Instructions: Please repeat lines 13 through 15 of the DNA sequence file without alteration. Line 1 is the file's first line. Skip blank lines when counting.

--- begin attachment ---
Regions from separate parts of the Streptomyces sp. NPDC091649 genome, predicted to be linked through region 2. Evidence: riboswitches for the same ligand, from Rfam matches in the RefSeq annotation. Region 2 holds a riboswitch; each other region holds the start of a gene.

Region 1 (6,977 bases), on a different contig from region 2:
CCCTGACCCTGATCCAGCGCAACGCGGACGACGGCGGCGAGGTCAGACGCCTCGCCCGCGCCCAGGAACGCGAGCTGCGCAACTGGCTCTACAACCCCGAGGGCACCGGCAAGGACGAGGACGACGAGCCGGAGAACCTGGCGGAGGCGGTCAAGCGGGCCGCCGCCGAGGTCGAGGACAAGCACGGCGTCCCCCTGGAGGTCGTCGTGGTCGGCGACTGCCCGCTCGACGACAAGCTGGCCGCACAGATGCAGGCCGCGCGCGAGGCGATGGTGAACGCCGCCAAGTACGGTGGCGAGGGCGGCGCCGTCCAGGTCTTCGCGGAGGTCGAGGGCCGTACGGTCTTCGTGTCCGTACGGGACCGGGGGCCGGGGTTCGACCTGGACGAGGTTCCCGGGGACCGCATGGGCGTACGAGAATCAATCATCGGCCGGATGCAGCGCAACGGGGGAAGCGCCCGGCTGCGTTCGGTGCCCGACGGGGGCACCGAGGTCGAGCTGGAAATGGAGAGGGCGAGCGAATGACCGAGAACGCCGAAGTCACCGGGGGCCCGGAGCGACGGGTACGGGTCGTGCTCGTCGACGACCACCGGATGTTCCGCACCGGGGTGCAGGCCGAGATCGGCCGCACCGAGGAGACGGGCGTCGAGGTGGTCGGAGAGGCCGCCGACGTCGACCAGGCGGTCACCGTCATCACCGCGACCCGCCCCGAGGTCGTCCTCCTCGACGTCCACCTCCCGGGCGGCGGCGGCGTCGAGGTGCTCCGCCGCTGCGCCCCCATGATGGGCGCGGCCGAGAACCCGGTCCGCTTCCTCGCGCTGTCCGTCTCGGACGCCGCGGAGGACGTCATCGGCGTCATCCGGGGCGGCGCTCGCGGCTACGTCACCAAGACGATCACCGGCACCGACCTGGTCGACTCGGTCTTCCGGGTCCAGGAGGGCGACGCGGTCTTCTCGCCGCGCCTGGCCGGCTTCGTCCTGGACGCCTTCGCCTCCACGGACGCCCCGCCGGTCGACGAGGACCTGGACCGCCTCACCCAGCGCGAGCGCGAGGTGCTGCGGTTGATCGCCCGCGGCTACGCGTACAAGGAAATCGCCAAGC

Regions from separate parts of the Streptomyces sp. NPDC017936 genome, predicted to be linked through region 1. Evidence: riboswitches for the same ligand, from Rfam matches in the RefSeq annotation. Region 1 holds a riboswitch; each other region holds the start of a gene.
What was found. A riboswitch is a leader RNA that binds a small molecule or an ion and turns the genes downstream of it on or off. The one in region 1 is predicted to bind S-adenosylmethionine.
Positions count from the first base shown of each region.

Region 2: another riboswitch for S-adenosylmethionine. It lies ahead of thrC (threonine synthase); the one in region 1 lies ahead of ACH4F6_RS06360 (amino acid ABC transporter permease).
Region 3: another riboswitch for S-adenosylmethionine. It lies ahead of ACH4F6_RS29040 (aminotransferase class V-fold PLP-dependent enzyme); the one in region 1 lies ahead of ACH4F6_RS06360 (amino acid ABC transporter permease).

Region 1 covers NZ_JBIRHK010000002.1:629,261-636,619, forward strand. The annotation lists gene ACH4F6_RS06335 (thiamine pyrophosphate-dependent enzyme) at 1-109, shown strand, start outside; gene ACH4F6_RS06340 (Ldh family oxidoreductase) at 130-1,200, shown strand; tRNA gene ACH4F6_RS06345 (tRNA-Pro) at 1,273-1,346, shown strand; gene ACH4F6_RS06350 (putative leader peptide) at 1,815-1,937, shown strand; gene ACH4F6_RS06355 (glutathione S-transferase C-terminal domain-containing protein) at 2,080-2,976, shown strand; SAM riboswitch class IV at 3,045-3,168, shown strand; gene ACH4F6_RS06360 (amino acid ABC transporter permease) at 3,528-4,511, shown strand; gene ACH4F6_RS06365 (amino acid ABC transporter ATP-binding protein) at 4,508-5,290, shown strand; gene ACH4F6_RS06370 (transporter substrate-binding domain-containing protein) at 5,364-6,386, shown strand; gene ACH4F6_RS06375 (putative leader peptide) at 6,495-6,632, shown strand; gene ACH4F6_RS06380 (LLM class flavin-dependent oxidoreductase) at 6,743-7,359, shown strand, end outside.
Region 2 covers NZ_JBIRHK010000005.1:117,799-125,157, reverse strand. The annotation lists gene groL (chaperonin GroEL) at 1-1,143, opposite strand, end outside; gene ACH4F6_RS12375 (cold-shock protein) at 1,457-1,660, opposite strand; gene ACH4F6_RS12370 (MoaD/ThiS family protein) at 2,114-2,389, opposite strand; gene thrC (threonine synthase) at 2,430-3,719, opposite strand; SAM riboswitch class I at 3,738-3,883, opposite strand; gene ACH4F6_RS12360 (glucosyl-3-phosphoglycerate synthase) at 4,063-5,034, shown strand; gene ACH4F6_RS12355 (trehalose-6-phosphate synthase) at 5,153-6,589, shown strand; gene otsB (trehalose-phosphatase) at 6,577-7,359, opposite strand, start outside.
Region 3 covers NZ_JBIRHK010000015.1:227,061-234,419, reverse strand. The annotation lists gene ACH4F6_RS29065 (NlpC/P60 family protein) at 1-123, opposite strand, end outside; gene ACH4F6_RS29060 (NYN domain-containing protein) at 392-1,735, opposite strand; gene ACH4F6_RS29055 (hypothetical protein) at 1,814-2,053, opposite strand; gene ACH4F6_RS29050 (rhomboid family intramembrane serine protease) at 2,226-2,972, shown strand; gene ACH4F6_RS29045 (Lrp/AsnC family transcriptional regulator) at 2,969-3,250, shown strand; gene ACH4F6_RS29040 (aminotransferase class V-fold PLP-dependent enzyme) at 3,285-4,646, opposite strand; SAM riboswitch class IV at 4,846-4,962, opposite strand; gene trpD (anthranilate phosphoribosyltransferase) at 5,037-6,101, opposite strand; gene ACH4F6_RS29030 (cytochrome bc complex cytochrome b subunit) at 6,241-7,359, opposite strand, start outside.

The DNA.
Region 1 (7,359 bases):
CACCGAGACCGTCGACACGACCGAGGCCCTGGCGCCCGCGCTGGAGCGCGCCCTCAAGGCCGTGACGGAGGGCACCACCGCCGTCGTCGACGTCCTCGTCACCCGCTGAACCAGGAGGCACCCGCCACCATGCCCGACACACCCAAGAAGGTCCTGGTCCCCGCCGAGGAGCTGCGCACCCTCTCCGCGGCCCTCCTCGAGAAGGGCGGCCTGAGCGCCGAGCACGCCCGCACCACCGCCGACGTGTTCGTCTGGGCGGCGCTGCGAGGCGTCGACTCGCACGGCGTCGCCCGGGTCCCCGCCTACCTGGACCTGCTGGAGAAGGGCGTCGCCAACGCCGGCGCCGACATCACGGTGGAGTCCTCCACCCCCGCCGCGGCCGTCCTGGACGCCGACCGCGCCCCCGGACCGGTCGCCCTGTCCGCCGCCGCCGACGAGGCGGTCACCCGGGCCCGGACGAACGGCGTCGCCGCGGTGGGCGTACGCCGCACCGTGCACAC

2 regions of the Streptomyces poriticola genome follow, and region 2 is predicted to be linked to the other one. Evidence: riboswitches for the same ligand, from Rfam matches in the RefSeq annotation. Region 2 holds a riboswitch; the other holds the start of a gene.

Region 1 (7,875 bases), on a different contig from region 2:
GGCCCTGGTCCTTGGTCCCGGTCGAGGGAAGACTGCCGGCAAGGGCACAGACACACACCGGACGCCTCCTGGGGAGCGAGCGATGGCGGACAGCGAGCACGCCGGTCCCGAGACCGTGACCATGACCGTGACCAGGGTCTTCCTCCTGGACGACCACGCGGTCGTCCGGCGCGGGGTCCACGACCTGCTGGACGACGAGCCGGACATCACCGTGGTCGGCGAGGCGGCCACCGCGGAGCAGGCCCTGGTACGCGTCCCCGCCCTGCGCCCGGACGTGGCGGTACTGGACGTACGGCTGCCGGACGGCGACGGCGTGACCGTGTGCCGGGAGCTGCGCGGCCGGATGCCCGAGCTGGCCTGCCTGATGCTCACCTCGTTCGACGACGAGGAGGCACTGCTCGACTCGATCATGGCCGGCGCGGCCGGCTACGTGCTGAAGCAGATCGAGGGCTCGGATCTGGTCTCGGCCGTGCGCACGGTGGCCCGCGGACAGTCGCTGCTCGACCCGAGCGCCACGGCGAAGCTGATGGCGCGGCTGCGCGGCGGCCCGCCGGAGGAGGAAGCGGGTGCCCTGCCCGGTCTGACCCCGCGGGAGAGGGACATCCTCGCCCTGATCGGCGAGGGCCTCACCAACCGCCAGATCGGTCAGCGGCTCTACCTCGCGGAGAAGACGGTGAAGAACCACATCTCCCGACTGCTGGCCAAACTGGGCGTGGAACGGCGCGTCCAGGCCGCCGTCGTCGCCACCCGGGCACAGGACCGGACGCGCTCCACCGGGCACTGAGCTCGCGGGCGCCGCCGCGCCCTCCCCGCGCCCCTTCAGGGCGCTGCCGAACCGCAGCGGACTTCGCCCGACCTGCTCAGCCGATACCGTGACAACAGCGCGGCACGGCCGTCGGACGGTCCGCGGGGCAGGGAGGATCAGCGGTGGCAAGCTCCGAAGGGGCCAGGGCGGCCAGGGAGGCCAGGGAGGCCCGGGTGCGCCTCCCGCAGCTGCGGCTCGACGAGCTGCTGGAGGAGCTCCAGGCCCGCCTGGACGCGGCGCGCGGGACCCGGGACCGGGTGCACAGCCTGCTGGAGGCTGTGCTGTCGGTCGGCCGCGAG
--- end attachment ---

Region 1 (7,359 bases):
CACCGAGACCGTCGACACGACCGAGGCCCTGGCGCCCGCGCTGGAGCGCGCCCTCAAGGCCGTGACGGAGGGCACCACCGCCGTCGTCGACGTCCTCGTCACCCGCTGAACCAGGAGGCACCCGCCACCATGCCCGACACACCCAAGAAGGTCCTGGTCCCCGCCGAGGAGCTGCGCACCCTCTCCGCGGCCCTCCTCGAGAAGGGCGGCCTGAGCGCCGAGCACGCCCGCACCACCGCCGACGTGTTCGTCTGGGCGGCGCTGCGAGGCGTCGACTCGCACGGCGTCGCCCGGGTCCCCGCCTACCTGGACCTGCTGGAGAAGGGCGTCGCCAACGCCGGCGCCGACATCACGGTGGAGTCCTCCACCCCCGCCGCGGCCGTCCTGGACGCCGACCGCGCCCCCGGACCGGTCGCCCTGTCCGCCGCCGCCGACGAGGCGGTCACCCGGGCCCGGACGAACGGCGTCGCCGCGGTGGGCGTACGCCGCACCGTGCACAC

2 regions of the Streptomyces poriticola genome follow, and region 2 is predicted to be linked to the other one. Evidence: riboswitches for the same ligand, from Rfam matches in the RefSeq annotation. Region 2 holds a riboswitch; the other holds the start of a gene.